I am very lucky to have some very good researchers working for me on a corruption monitoring project that is being sponsored by the Open Society Institute’s Justice Initiative. One of the areas we are investigating is the oil extractive industry and City University student Elena Egawhary is doing an excellent job researching the anti-corruption mechanisms in place within this industry. Last week, she turned some of her findings into an article for the Guardian. Well done Elena!
The full EDU register of oil company hospitality
All in a day’s schmoozing for men from the ministry
Guardian, Friday July 6, 2007
By Elena Egawhary
The hospitality chalets at the All England Lawn Tennis Club have always been synonymous with public relations excess. But the identity of one unexpected recipient of the corporate Pimm’s and strawberries has raised eyebrows among green campaigners.
The giant oil company Chevron has provided an all-expenses-paid day out at Wimbledon for Jim Campbell, the civil servant in charge of regulating Britain’s oil and gas industry, including responsibility for pollution and oil spills.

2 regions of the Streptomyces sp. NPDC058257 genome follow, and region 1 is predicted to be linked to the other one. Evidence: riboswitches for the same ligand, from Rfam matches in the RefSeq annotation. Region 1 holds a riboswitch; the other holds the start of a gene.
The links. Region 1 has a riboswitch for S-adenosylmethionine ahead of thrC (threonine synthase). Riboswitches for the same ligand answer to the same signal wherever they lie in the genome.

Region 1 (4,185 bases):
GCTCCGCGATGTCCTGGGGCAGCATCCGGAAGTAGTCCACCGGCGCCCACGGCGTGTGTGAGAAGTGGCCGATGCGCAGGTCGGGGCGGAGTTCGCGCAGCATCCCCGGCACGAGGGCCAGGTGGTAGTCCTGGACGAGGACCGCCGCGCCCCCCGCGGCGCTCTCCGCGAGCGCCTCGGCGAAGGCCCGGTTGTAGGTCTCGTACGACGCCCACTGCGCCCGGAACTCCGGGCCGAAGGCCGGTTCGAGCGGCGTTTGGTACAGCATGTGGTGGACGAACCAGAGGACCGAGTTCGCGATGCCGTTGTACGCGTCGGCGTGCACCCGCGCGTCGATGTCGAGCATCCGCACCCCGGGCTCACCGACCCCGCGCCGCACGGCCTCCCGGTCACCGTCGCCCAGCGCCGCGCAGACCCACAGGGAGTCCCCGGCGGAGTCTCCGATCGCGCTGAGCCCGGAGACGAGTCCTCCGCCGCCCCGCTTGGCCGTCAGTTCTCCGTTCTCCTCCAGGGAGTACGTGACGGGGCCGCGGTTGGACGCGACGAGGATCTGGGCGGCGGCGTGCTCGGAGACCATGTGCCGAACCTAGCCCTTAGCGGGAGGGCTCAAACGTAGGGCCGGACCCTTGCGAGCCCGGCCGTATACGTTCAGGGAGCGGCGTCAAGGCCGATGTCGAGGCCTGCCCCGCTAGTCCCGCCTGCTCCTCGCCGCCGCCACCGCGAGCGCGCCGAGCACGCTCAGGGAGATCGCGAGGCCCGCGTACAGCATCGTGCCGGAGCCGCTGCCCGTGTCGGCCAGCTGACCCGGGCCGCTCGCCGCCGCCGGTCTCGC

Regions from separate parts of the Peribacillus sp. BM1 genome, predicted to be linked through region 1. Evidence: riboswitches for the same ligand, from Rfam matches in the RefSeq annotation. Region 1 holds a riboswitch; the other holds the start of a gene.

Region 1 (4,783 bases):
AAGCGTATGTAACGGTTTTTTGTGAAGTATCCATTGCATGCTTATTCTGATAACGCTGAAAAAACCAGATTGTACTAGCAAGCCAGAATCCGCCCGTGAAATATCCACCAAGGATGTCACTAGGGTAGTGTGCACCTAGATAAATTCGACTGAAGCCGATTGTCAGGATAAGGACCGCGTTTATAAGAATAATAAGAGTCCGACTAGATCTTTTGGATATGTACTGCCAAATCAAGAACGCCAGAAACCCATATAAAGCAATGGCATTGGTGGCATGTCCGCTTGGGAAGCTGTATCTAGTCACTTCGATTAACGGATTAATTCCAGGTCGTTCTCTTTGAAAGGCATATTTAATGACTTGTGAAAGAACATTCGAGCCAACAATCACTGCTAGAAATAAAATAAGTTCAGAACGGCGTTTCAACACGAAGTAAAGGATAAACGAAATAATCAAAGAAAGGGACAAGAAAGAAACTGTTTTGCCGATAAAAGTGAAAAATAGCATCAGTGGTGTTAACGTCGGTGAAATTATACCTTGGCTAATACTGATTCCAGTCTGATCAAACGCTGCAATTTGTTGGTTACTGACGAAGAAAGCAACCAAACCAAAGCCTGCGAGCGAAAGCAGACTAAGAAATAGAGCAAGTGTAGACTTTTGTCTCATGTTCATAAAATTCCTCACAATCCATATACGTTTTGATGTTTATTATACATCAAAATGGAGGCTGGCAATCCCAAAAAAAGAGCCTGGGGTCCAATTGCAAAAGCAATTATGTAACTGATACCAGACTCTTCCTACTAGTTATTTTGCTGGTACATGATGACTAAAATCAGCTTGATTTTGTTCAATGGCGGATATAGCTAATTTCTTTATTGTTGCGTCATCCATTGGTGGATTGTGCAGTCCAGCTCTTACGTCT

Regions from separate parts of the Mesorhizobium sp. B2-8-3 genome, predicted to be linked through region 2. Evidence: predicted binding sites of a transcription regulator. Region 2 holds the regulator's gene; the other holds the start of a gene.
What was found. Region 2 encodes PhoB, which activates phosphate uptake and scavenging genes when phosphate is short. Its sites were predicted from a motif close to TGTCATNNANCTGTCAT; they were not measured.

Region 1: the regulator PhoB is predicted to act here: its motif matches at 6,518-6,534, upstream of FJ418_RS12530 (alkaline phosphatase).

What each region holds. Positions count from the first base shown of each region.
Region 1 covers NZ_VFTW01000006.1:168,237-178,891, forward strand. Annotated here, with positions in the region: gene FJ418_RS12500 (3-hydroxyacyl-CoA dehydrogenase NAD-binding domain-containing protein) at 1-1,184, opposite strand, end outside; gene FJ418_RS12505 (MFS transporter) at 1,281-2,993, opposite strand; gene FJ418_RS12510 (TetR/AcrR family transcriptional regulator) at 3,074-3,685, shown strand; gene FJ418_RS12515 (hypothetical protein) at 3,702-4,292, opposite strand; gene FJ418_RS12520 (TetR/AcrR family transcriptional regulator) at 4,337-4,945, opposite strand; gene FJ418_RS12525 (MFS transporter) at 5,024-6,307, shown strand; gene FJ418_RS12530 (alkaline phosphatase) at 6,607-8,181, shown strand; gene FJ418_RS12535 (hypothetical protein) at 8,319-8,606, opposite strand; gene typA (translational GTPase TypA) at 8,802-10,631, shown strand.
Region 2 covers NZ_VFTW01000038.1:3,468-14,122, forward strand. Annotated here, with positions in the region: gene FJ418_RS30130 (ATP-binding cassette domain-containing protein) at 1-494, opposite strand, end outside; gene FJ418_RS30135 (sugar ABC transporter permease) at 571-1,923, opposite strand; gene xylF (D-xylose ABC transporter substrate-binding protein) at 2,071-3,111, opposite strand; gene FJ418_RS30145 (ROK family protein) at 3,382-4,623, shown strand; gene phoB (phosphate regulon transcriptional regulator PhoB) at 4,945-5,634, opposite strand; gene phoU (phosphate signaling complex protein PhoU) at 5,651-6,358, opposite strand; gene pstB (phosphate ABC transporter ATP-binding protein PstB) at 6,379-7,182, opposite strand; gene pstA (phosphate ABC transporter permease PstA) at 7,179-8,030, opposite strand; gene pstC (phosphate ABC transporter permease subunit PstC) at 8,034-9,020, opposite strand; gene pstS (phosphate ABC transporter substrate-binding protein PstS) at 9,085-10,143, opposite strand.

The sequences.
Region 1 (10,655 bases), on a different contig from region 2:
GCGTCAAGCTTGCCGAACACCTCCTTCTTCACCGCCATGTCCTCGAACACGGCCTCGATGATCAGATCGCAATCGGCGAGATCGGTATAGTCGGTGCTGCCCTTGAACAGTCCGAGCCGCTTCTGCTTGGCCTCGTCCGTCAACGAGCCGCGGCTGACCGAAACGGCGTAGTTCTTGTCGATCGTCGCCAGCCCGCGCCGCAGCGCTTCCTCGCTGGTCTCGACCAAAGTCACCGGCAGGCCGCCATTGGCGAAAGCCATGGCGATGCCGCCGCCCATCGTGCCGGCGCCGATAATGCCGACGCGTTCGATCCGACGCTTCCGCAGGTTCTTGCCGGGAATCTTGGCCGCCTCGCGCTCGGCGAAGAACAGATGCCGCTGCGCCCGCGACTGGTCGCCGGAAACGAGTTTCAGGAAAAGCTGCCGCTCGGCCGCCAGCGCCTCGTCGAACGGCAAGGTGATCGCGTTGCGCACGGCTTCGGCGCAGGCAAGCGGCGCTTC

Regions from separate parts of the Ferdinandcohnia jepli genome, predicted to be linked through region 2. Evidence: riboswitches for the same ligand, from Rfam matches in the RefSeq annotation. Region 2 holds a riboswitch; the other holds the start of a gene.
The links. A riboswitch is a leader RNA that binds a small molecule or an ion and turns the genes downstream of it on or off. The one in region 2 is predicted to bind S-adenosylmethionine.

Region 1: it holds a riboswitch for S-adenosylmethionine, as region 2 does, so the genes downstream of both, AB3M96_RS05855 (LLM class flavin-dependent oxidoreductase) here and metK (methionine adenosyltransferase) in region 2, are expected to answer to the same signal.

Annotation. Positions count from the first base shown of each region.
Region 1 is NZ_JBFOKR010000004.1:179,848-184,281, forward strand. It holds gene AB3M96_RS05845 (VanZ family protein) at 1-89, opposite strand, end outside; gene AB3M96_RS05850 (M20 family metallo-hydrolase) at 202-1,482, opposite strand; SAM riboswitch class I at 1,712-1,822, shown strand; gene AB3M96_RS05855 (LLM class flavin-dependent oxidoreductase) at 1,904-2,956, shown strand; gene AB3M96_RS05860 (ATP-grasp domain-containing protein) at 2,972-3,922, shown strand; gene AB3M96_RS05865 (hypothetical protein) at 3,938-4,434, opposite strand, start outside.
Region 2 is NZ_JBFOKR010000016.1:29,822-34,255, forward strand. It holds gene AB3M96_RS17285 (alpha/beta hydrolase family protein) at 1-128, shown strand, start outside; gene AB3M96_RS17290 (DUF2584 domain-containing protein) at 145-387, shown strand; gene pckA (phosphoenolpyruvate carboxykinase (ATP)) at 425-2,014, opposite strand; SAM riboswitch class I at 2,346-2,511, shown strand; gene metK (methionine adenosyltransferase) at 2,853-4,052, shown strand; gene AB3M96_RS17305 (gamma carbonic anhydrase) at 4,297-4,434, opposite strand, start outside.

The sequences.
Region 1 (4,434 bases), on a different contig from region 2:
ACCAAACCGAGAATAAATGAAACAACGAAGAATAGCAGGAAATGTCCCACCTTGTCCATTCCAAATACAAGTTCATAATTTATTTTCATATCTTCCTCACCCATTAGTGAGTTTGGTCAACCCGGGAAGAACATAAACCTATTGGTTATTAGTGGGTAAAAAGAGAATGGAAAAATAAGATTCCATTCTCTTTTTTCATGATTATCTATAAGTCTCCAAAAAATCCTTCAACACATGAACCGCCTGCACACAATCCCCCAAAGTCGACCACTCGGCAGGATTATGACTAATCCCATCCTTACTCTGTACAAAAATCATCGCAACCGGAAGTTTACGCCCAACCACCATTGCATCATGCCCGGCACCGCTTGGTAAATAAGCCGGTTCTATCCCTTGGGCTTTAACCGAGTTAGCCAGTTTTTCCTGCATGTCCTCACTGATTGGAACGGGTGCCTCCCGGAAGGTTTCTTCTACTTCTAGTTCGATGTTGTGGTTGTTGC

The company says the invitation is an annual event – Mr Campbell went last year. Although it was coy about disclosing the cost, corporate hospitality firms quote up to £1,000 a head for packages that include the tennis tickets, drinks and meals.
The Wimbledon gift is only one example of the treats oil companies are showering on a single, sensitive, section of the Department of Trade and Industry – now renamed the Department of Business, Enterprise and Regulatory Reform.
Documents obtained from the department’s Energy Development Unit (EDU) show that in the course of a single year, officials were given, among other things, a racing day at Glorious Goodwood. They also got private art views, a trip to the ballet, a golf outing, a party visiting the crown jewels at the Tower of London, tickets to balls, dinner in a Michelin-starred restaurant, and a case of champagne from Shell for Christmas.